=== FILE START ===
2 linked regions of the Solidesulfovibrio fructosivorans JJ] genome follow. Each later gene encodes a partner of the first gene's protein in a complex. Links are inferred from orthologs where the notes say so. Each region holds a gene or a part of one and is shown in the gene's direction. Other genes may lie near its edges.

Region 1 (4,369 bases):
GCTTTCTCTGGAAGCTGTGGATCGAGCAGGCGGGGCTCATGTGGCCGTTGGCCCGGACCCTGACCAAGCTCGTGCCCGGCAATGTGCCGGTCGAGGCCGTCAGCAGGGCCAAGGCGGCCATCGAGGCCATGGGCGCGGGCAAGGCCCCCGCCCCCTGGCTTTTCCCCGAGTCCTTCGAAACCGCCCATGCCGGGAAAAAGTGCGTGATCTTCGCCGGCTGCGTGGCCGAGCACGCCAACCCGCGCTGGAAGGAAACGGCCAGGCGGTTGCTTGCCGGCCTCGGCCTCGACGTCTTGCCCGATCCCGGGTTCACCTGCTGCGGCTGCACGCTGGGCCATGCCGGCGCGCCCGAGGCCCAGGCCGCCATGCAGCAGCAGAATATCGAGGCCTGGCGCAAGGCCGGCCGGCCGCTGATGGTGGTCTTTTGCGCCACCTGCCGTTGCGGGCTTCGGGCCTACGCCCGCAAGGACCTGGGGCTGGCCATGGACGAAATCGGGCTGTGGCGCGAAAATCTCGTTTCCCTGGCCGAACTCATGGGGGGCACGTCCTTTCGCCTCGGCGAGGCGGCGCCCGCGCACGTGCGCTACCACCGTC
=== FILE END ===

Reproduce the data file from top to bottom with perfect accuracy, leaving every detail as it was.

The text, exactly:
2 linked regions of the Solidesulfovibrio fructosivorans JJ] genome follow. Each later gene encodes a partner of the first gene's protein in a complex. Links are inferred from orthologs where the notes say so. Each region holds a gene or a part of one and is shown in the gene's direction. Other genes may lie near its edges.

Region 1 (4,369 bases):
GCTTTCTCTGGAAGCTGTGGATCGAGCAGGCGGGGCTCATGTGGCCGTTGGCCCGGACCCTGACCAAGCTCGTGCCCGGCAATGTGCCGGTCGAGGCCGTCAGCAGGGCCAAGGCGGCCATCGAGGCCATGGGCGCGGGCAAGGCCCCCGCCCCCTGGCTTTTCCCCGAGTCCTTCGAAACCGCCCATGCCGGGAAAAAGTGCGTGATCTTCGCCGGCTGCGTGGCCGAGCACGCCAACCCGCGCTGGAAGGAAACGGCCAGGCGGTTGCTTGCCGGCCTCGGCCTCGACGTCTTGCCCGATCCCGGGTTCACCTGCTGCGGCTGCACGCTGGGCCATGCCGGCGCGCCCGAGGCCCAGGCCGCCATGCAGCAGCAGAATATCGAGGCCTGGCGCAAGGCCGGCCGGCCGCTGATGGTGGTCTTTTGCGCCACCTGCCGTTGCGGGCTTCGGGCCTACGCCCGCAAGGACCTGGGGCTGGCCATGGACGAAATCGGGCTGTGGCGCGAAAATCTCGTTTCCCTGGCCGAACTCATGGGGGGCACGTCCTTTCGCCTCGGCGAGGCGGCGCCCGCGCACGTGCGCTACCACCGTC